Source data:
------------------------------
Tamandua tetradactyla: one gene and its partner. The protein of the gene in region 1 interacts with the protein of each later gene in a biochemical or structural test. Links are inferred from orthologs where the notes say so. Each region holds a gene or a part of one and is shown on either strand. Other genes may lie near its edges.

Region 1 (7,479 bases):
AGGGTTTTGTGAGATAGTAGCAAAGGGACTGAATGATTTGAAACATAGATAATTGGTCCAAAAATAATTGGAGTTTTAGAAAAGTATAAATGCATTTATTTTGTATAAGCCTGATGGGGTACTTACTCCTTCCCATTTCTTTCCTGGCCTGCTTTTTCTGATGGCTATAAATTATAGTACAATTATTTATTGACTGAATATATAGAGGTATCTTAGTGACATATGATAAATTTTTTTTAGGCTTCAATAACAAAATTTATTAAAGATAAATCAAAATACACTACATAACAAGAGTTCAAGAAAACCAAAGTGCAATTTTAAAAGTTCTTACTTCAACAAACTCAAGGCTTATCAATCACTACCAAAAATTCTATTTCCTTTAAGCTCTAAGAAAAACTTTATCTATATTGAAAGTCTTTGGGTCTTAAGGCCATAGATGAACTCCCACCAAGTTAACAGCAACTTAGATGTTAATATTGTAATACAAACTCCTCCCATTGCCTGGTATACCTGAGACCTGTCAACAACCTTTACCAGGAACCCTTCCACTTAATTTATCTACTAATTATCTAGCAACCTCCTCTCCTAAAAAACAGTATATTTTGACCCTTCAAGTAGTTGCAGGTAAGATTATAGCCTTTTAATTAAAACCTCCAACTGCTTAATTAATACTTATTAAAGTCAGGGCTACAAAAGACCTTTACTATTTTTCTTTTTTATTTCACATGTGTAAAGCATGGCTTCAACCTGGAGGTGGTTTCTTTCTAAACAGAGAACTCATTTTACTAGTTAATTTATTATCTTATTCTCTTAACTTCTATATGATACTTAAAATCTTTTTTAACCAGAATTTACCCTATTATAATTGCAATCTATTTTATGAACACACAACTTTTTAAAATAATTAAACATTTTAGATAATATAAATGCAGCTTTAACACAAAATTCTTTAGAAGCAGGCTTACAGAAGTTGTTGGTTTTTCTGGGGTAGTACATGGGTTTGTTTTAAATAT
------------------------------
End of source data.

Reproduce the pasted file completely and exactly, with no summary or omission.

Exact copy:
Tamandua tetradactyla: one gene and its partner. The protein of the gene in region 1 interacts with the protein of each later gene in a biochemical or structural test. Links are inferred from orthologs where the notes say so. Each region holds a gene or a part of one and is shown on either strand. Other genes may lie near its edges.

Region 1 (7,479 bases):
AGGGTTTTGTGAGATAGTAGCAAAGGGACTGAATGATTTGAAACATAGATAATTGGTCCAAAAATAATTGGAGTTTTAGAAAAGTATAAATGCATTTATTTTGTATAAGCCTGATGGGGTACTTACTCCTTCCCATTTCTTTCCTGGCCTGCTTTTTCTGATGGCTATAAATTATAGTACAATTATTTATTGACTGAATATATAGAGGTATCTTAGTGACATATGATAAATTTTTTTTAGGCTTCAATAACAAAATTTATTAAAGATAAATCAAAATACACTACATAACAAGAGTTCAAGAAAACCAAAGTGCAATTTTAAAAGTTCTTACTTCAACAAACTCAAGGCTTATCAATCACTACCAAAAATTCTATTTCCTTTAAGCTCTAAGAAAAACTTTATCTATATTGAAAGTCTTTGGGTCTTAAGGCCATAGATGAACTCCCACCAAGTTAACAGCAACTTAGATGTTAATATTGTAATACAAACTCCTCCCATTGCCTGGTATACCTGAGACCTGTCAACAACCTTTACCAGGAACCCTTCCACTTAATTTATCTACTAATTATCTAGCAACCTCCTCTCCTAAAAAACAGTATATTTTGACCCTTCAAGTAGTTGCAGGTAAGATTATAGCCTTTTAATTAAAACCTCCAACTGCTTAATTAATACTTATTAAAGTCAGGGCTACAAAAGACCTTTACTATTTTTCTTTTTTATTTCACATGTGTAAAGCATGGCTTCAACCTGGAGGTGGTTTCTTTCTAAACAGAGAACTCATTTTACTAGTTAATTTATTATCTTATTCTCTTAACTTCTATATGATACTTAAAATCTTTTTTAACCAGAATTTACCCTATTATAATTGCAATCTATTTTATGAACACACAACTTTTTAAAATAATTAAACATTTTAGATAATATAAATGCAGCTTTAACACAAAATTCTTTAGAAGCAGGCTTACAGAAGTTGTTGGTTTTTCTGGGGTAGTACATGGGTTTGTTTTAAATAT